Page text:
The term “line of sight” is often used to describe the ability to see from one place through to another far away place. Like from a team’s goals through to the ultimate goals of the entire organisation. This line of sight is a visual thing, showing a map of how the team’s goal links through all the intermediary goals that lead up to the corporate goal.
This is another risk of the tiered approach used to cascade the Balanced Scorecard’s Strategy Maps to operational levels. The tiers are not capable of showing, in a single picture, the line of sight for every team.
The risk of tiered Strategy Maps is that teams can become a bit myopic, and only see the goals on their own map or scorecard. And be blind to how their actions impact on other teams and other goals in the organisation.
For example, imagine what could happen if one team’s Strategy Map focused them on reducing the costs and cycle times of machine maintenance (or of research, or of policy development). If they minimised those costs and cycle times, what impact could it have on the teams using the machines (or the research, or the policies)?
Strategic thinking is abstract thinking. And it doesn’t come naturally to most people. Even some leaders aren’t that good at it! So, for strategy to be implemented and achieved, we need to make it clear and specific as possible, and to see our own local part within the whole. Layering it in visually disconnected tiers gets in the way of this.
To properly cascade and align KPIs, try a Results Map instead of a Strategy Map.
To apply true cause-effect thinking, we have to let go of structure. We have to openly explore and analyse how the performance of a part truly does impact on the performance of the whole. The four perspectives of the Balanced Scorecard don’t encourage that open exploration and analysis, and that’s why we have the mini-me problem. And the tiered approach to Strategy Mapping doesn’t provide that visual line of sight required to give everyone a clear and single view of how they align to corporate objectives.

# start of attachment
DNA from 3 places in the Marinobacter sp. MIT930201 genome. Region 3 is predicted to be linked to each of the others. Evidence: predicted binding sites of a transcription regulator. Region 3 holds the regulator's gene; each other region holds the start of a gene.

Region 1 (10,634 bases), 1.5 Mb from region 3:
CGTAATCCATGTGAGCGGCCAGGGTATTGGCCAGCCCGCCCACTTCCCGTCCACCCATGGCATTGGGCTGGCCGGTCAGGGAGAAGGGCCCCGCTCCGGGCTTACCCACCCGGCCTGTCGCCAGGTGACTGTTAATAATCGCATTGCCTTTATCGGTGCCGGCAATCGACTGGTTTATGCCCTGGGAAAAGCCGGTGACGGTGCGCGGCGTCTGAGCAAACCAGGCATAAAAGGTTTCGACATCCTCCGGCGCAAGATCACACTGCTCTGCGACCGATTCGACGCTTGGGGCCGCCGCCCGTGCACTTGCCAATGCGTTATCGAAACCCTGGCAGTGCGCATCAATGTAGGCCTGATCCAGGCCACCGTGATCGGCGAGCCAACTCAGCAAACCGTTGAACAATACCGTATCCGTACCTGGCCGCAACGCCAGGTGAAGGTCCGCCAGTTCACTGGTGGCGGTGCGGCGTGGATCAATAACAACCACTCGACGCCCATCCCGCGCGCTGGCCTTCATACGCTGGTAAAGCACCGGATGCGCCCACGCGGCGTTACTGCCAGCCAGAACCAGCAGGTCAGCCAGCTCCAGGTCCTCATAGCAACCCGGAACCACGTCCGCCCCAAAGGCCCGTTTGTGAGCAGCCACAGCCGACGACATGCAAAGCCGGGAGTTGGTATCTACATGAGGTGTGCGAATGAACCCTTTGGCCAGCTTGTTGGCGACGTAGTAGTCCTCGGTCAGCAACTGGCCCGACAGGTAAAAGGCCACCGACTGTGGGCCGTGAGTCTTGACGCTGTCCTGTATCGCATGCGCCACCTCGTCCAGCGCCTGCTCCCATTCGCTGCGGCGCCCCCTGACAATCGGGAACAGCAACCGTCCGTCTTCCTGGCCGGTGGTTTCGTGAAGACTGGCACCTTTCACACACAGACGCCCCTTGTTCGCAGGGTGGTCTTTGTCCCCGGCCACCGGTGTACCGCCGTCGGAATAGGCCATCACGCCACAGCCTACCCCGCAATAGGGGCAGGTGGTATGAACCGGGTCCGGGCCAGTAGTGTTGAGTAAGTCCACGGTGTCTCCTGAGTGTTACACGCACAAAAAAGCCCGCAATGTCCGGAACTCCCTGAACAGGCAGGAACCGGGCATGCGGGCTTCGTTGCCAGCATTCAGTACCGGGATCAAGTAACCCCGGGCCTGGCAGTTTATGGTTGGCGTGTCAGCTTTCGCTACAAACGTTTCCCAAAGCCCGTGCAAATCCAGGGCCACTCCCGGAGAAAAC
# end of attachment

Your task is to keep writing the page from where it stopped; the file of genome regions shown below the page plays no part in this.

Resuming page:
Instead, in PuMP we use a more open approach called the Results Map. A Results Map is not the same as a Strategy Map but aims to achieve the same outcomes of a cascaded and aligned strategy, across the width and depth of the organisation.
A Results Map encourages every team to start with a conversation about the corporate direction (or scorecard) and explore the question “How and where do our results and our processes most impact on the corporate direction?”
If you want to explore better ways to cascade and align KPIs, then a few extra how-to articles worth a try are these:
- 2 Ways to Cascade a Measurable Strategy That Creates Alignment
- What Exactly is KPI Alignment?
- How to Align Everyone to Organisational Outcomes
- The Mistake to Avoid to Successfully Cascade Strategy to Support Functions
- Four Keys to Cascading Company KPIs to Individuals
Stacey, you are right on the mark on cascading. Not every department will have an impact on every objective. The key is to be able to show an unbroken path from the actions and the low end of the organization to the objectives at the top.
That unbroken path is spot on, Bob. I suggest that rather than just actions linking to organisational objectives, that it's low end results too – the direct and immediate results of actions, and how those results link up to organisational objectives.
We are using the BSC across a large Area Health Service. Our method of cascading through the organisation is using the Area's strategy map as a template. Measures are for the most part prescribed as well with the result that bye-in is low. Part of the problem has been that the organisation is not sufficiently dedicated to investing in the BSC to allow an effective roll out.
The linear model is so 80s! A systems-thinking approach as you've outlined takes into account how things REALLY operate – in a fluid, cause-and-effect motion. This same approach can be applied to solution-finding, strategic planning, and status quo analysis. Great article!
Gary, buy-in is just so important. I think this is an emerging realisation globally, and as performance measurement practitioners, it's one of the skills we all need to have! I think the days when we could prescribe measures and strategy maps (or model them from the corporate levels) are gone. Thanks for your comment!
I guess part of the mini-me trap is that the more buy-in you get, the more the BSC takes on a life of its own and becomes an end in itself instead of 'just' a measurement tool. I have also found that the maturity of different areas across a large corporation differs greatly – so I think you have to let people experiment a bit with their measures and as long as what they come up with ties into top-level strategy – it's all good. I always say that when we have no bigger problems to solve we will definitely look into ensuring consistency in the BSC – until then – as long as people are using it and talking about it (and hopefully arguing constructively about it) I'm prepared to be more relaxed than most about the measures themselves